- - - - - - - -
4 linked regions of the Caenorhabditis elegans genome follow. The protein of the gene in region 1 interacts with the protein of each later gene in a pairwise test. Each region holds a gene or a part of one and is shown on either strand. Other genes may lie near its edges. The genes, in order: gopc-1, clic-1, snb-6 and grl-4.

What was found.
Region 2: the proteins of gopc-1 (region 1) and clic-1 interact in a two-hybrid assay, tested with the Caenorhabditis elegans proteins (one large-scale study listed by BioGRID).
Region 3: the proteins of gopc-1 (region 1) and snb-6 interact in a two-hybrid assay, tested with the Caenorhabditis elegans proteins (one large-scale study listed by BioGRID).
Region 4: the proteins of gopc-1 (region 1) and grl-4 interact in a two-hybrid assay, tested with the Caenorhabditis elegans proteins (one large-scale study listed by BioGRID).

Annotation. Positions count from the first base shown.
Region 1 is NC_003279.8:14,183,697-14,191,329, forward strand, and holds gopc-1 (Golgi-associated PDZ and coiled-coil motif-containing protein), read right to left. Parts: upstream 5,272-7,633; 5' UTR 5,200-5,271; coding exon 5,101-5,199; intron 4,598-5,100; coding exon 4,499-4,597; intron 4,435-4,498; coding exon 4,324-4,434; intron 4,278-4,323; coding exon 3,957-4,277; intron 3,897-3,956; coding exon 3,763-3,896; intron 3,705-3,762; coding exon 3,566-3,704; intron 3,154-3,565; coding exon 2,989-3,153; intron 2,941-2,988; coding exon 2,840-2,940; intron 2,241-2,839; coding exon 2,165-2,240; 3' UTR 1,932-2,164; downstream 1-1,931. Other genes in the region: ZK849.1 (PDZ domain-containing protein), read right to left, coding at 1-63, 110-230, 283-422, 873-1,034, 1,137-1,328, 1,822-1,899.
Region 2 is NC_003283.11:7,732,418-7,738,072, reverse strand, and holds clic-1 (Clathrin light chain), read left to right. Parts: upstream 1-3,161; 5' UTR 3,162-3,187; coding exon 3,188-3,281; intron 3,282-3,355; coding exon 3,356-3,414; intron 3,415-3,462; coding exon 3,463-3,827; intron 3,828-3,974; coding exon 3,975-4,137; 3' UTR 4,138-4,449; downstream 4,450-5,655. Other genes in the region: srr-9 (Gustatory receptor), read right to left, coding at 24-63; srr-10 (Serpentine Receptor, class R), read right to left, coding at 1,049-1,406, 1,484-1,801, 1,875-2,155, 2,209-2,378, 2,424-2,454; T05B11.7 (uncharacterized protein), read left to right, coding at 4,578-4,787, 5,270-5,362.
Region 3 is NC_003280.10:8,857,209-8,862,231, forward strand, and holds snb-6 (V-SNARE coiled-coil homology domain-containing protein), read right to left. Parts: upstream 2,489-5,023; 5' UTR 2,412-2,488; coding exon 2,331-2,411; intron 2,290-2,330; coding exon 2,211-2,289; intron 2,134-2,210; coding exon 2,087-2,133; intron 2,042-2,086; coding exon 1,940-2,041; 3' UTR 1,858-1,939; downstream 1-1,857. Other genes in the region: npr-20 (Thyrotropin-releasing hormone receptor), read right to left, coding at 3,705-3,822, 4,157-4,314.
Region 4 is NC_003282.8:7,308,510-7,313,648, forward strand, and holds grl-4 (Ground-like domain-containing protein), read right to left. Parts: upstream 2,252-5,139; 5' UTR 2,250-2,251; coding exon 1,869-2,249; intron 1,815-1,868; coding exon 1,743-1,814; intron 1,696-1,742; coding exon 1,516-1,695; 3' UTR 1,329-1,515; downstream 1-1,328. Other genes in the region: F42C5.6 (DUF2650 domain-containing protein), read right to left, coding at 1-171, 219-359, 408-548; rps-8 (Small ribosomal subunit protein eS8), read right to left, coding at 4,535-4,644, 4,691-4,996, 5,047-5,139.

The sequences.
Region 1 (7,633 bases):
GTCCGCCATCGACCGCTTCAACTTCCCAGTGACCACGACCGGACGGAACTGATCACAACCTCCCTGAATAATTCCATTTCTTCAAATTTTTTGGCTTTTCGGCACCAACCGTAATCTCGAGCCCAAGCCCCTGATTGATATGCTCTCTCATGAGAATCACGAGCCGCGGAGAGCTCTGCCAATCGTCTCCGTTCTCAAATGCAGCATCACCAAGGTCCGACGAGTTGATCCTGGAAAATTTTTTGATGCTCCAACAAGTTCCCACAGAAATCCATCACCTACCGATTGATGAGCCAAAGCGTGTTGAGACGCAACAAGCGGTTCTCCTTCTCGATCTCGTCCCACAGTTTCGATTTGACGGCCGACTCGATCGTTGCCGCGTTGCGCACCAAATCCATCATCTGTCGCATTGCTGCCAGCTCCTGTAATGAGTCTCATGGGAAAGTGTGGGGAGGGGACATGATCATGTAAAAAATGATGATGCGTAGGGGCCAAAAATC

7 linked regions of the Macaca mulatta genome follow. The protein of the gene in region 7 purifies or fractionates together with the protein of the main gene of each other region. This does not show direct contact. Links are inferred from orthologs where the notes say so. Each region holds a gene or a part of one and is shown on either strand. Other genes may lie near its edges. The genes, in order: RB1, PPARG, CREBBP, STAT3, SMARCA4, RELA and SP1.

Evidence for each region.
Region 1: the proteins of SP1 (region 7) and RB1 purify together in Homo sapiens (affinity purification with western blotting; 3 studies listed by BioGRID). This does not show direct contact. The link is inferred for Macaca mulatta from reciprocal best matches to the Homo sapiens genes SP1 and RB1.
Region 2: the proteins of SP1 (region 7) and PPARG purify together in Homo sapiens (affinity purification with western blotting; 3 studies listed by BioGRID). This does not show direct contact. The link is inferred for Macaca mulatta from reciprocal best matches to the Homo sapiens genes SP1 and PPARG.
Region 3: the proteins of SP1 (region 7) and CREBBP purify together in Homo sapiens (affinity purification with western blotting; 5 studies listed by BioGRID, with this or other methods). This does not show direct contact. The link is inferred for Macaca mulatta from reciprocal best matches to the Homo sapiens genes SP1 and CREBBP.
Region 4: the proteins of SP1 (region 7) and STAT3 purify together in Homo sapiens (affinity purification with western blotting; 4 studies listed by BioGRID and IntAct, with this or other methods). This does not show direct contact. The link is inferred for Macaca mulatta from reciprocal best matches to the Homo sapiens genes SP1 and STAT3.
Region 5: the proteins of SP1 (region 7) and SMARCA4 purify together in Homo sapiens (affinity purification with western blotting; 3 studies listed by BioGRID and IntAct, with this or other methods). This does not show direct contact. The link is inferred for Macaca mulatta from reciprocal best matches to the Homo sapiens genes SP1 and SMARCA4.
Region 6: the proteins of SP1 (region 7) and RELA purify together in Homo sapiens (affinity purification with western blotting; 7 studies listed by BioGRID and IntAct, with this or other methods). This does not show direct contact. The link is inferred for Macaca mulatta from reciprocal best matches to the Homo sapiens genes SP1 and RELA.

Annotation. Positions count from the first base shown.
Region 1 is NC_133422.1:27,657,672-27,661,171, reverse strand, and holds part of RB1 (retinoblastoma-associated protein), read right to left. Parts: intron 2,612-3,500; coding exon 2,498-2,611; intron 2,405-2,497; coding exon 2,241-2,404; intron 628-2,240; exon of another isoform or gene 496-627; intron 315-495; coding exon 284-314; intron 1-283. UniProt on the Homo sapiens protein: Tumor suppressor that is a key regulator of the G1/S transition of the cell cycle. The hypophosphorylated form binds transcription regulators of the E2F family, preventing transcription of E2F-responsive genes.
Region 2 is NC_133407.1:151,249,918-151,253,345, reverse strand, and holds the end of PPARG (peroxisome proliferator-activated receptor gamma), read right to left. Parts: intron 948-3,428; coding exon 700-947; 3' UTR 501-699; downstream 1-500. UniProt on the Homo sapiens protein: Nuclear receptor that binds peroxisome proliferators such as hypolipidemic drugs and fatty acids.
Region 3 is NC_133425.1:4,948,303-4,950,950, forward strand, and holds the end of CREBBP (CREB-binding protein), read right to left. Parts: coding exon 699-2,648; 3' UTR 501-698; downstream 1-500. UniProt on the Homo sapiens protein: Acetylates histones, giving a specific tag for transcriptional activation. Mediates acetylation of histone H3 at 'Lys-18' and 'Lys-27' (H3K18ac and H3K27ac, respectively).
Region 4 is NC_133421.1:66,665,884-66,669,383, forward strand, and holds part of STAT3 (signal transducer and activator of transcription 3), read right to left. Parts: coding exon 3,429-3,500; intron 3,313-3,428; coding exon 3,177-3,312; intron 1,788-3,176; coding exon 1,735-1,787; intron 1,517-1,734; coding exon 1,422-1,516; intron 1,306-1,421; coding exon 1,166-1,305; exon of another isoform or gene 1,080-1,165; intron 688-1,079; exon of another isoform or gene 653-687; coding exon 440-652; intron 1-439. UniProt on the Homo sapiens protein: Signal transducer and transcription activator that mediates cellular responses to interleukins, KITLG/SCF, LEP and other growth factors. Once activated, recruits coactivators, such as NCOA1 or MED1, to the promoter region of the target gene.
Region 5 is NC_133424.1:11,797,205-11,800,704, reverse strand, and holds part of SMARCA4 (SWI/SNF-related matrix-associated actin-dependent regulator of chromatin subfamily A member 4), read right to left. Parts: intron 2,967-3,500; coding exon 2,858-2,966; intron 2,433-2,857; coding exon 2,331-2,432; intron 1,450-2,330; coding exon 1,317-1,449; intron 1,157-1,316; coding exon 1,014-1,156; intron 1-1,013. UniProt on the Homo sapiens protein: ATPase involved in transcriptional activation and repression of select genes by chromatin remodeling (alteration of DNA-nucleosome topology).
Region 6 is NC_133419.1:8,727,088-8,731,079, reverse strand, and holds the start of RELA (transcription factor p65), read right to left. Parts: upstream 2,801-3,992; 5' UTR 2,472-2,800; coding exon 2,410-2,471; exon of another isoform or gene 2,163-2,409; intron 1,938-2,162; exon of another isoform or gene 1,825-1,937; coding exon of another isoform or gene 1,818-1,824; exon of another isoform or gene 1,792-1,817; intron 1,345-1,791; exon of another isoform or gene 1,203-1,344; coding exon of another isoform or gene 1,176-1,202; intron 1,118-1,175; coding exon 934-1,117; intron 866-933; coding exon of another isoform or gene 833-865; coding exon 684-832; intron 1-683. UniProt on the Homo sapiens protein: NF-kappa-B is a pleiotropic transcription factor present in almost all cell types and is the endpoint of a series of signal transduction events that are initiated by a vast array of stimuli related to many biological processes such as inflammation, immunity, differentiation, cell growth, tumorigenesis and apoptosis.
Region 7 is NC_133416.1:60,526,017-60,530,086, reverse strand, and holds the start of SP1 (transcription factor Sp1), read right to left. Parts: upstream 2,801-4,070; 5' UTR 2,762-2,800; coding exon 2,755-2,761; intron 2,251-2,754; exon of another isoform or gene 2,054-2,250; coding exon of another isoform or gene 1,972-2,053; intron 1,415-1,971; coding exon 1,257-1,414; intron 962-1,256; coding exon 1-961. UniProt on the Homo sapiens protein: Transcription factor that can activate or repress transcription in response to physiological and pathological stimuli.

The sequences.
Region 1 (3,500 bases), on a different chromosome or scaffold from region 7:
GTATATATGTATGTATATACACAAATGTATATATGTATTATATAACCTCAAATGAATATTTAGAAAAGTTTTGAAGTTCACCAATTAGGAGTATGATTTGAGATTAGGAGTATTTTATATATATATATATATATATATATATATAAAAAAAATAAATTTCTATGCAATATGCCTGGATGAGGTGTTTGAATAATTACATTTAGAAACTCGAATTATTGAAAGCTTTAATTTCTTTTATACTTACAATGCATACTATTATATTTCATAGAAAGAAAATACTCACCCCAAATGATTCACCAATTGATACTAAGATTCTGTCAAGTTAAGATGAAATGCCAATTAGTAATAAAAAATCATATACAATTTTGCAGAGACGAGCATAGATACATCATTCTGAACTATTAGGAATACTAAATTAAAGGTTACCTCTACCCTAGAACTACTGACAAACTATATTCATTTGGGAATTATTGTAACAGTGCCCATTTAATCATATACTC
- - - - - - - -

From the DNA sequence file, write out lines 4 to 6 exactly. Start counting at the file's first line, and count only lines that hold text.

Region 3: the proteins of gopc-1 (region 1) and snb-6 interact in a two-hybrid assay, tested with the Caenorhabditis elegans proteins (one large-scale study listed by BioGRID).
Region 4: the proteins of gopc-1 (region 1) and grl-4 interact in a two-hybrid assay, tested with the Caenorhabditis elegans proteins (one large-scale study listed by BioGRID).

Annotation. Positions count from the first base shown.